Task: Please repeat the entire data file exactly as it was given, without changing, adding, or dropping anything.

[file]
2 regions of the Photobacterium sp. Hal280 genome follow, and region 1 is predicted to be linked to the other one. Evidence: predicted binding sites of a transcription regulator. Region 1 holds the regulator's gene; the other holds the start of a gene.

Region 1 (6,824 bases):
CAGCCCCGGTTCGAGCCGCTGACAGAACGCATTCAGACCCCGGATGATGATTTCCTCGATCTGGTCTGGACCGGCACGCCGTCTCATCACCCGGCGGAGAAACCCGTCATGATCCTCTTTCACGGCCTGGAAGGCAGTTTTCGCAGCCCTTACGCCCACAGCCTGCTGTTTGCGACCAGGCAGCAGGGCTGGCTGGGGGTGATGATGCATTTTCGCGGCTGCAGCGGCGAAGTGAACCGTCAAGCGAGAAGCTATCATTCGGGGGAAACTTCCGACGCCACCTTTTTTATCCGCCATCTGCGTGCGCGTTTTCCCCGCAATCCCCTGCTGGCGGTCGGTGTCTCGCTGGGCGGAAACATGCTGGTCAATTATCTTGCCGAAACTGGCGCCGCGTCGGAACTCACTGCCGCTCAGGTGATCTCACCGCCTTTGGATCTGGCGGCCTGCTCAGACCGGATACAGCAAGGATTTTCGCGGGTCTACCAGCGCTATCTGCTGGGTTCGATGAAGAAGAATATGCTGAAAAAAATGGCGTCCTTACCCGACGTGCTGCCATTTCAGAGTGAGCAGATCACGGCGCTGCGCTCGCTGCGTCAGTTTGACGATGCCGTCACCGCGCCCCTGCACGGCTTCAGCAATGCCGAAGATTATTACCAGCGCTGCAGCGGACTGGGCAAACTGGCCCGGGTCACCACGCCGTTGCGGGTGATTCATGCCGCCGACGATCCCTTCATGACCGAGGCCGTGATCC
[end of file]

2 regions of the Photobacterium sp. Hal280 genome follow, and region 1 is predicted to be linked to the other one. Evidence: predicted binding sites of a transcription regulator. Region 1 holds the regulator's gene; the other holds the start of a gene.

Region 1 (6,824 bases):
CAGCCCCGGTTCGAGCCGCTGACAGAACGCATTCAGACCCCGGATGATGATTTCCTCGATCTGGTCTGGACCGGCACGCCGTCTCATCACCCGGCGGAGAAACCCGTCATGATCCTCTTTCACGGCCTGGAAGGCAGTTTTCGCAGCCCTTACGCCCACAGCCTGCTGTTTGCGACCAGGCAGCAGGGCTGGCTGGGGGTGATGATGCATTTTCGCGGCTGCAGCGGCGAAGTGAACCGTCAAGCGAGAAGCTATCATTCGGGGGAAACTTCCGACGCCACCTTTTTTATCCGCCATCTGCGTGCGCGTTTTCCCCGCAATCCCCTGCTGGCGGTCGGTGTCTCGCTGGGCGGAAACATGCTGGTCAATTATCTTGCCGAAACTGGCGCCGCGTCGGAACTCACTGCCGCTCAGGTGATCTCACCGCCTTTGGATCTGGCGGCCTGCTCAGACCGGATACAGCAAGGATTTTCGCGGGTCTACCAGCGCTATCTGCTGGGTTCGATGAAGAAGAATATGCTGAAAAAAATGGCGTCCTTACCCGACGTGCTGCCATTTCAGAGTGAGCAGATCACGGCGCTGCGCTCGCTGCGTCAGTTTGACGATGCCGTCACCGCGCCCCTGCACGGCTTCAGCAATGCCGAAGATTATTACCAGCGCTGCAGCGGACTGGGCAAACTGGCCCGGGTCACCACGCCGTTGCGGGTGATTCATGCCGCCGACGATCCCTTCATGACCGAGGCCGTGATCC